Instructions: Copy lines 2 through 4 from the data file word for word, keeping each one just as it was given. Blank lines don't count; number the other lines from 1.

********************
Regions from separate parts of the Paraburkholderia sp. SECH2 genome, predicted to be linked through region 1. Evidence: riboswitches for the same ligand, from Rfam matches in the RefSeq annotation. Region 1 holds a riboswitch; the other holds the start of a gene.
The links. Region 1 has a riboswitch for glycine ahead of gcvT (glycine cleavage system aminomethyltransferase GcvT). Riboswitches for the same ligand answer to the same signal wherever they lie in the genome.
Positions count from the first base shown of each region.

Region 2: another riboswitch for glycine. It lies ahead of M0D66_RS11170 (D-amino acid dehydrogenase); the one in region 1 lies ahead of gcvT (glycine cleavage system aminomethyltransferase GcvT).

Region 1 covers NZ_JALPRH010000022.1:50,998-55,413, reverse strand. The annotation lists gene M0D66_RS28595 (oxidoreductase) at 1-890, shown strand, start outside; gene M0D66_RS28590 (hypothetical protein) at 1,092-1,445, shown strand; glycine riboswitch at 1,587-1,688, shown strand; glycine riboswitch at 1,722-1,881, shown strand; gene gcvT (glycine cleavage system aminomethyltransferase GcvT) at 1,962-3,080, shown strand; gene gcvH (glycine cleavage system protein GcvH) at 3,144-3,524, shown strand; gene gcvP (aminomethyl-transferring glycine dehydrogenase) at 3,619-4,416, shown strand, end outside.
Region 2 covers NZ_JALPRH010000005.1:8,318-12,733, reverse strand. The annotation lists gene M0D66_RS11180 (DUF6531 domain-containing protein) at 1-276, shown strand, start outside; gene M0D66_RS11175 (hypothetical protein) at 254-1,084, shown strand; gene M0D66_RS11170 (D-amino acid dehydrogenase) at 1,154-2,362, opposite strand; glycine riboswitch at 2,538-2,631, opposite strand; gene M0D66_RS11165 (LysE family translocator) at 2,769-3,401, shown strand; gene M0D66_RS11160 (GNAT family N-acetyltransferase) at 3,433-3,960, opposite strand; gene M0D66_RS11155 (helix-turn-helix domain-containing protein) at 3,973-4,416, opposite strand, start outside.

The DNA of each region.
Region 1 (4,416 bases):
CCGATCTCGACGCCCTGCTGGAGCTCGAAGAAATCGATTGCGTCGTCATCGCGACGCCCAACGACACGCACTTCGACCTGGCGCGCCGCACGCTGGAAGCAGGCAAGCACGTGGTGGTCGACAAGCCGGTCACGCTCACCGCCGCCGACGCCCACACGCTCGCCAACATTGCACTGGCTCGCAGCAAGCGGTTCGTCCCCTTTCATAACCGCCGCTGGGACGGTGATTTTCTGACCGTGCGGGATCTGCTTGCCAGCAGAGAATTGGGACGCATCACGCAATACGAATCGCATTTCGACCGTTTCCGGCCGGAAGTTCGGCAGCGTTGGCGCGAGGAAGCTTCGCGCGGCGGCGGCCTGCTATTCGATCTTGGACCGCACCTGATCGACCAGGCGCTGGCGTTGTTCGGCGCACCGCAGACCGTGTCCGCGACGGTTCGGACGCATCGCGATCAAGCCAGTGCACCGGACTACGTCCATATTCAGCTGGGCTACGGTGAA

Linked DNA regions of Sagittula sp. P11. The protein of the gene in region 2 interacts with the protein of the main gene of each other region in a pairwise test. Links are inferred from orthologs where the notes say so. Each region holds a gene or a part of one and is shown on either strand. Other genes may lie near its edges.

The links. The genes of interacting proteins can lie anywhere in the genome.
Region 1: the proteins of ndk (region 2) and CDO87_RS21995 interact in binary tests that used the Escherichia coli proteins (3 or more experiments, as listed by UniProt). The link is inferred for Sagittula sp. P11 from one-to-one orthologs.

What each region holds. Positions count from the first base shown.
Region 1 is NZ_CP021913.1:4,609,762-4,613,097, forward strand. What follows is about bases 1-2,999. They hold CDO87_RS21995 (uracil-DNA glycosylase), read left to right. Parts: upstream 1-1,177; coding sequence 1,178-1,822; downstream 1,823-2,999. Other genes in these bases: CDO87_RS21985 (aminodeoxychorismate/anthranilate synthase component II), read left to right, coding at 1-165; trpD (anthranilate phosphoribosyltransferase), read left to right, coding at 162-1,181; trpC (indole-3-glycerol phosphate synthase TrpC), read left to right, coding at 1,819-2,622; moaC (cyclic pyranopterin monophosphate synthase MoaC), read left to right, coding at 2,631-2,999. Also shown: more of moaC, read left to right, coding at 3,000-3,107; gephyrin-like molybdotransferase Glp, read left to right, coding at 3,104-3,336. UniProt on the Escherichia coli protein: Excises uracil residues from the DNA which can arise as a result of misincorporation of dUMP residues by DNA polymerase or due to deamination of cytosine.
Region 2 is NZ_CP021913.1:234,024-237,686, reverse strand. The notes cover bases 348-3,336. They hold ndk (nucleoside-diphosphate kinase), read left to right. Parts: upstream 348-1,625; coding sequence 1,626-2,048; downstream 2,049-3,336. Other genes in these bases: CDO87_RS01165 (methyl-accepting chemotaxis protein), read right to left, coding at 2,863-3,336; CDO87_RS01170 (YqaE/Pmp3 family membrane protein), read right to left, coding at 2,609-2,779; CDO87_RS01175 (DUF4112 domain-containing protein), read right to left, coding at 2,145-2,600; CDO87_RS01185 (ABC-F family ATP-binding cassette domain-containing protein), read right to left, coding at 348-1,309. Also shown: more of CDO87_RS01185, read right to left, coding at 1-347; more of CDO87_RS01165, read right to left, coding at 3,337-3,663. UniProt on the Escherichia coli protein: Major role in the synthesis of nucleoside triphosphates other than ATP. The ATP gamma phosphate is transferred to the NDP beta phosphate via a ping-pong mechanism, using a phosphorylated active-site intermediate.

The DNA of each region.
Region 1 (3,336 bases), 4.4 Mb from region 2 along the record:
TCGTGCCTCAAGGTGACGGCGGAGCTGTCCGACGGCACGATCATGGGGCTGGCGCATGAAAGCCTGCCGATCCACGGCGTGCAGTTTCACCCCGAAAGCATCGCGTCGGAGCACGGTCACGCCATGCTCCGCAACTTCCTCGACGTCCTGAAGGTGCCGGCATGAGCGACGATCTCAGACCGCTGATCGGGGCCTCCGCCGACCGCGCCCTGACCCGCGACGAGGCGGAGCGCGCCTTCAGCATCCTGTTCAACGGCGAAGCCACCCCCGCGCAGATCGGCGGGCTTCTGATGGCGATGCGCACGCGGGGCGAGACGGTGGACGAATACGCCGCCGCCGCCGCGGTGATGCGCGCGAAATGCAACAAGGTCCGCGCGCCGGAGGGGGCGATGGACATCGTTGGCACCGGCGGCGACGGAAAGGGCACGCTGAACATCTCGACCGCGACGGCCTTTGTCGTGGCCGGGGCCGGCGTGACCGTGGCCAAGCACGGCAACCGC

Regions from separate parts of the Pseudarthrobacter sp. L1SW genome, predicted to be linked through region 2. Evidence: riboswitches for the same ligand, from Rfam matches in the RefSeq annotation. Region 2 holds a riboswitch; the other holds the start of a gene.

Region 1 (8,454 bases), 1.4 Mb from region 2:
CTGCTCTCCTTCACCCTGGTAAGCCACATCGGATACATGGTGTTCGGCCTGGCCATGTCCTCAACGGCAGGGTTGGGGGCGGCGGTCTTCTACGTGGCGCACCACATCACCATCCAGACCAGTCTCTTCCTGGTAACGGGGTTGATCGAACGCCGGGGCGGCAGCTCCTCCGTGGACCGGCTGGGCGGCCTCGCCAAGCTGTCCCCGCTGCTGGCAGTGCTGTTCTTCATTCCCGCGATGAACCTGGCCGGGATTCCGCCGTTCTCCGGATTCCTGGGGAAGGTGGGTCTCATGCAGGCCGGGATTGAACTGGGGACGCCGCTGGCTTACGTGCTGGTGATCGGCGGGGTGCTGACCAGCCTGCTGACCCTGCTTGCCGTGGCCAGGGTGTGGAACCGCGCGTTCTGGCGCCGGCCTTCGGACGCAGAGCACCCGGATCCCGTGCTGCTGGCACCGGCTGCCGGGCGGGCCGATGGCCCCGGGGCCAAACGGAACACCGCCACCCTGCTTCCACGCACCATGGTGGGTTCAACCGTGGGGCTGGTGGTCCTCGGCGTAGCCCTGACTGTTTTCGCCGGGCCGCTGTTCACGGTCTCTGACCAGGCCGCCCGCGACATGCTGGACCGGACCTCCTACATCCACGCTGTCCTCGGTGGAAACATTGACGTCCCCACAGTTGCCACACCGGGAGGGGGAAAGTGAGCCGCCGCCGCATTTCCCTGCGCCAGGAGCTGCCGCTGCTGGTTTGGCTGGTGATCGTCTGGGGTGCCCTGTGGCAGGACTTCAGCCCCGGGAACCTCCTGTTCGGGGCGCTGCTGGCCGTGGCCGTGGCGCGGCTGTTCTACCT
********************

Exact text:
The links. Region 1 has a riboswitch for glycine ahead of gcvT (glycine cleavage system aminomethyltransferase GcvT). Riboswitches for the same ligand answer to the same signal wherever they lie in the genome.
Positions count from the first base shown of each region.

Region 2: another riboswitch for glycine. It lies ahead of M0D66_RS11170 (D-amino acid dehydrogenase); the one in region 1 lies ahead of gcvT (glycine cleavage system aminomethyltransferase GcvT).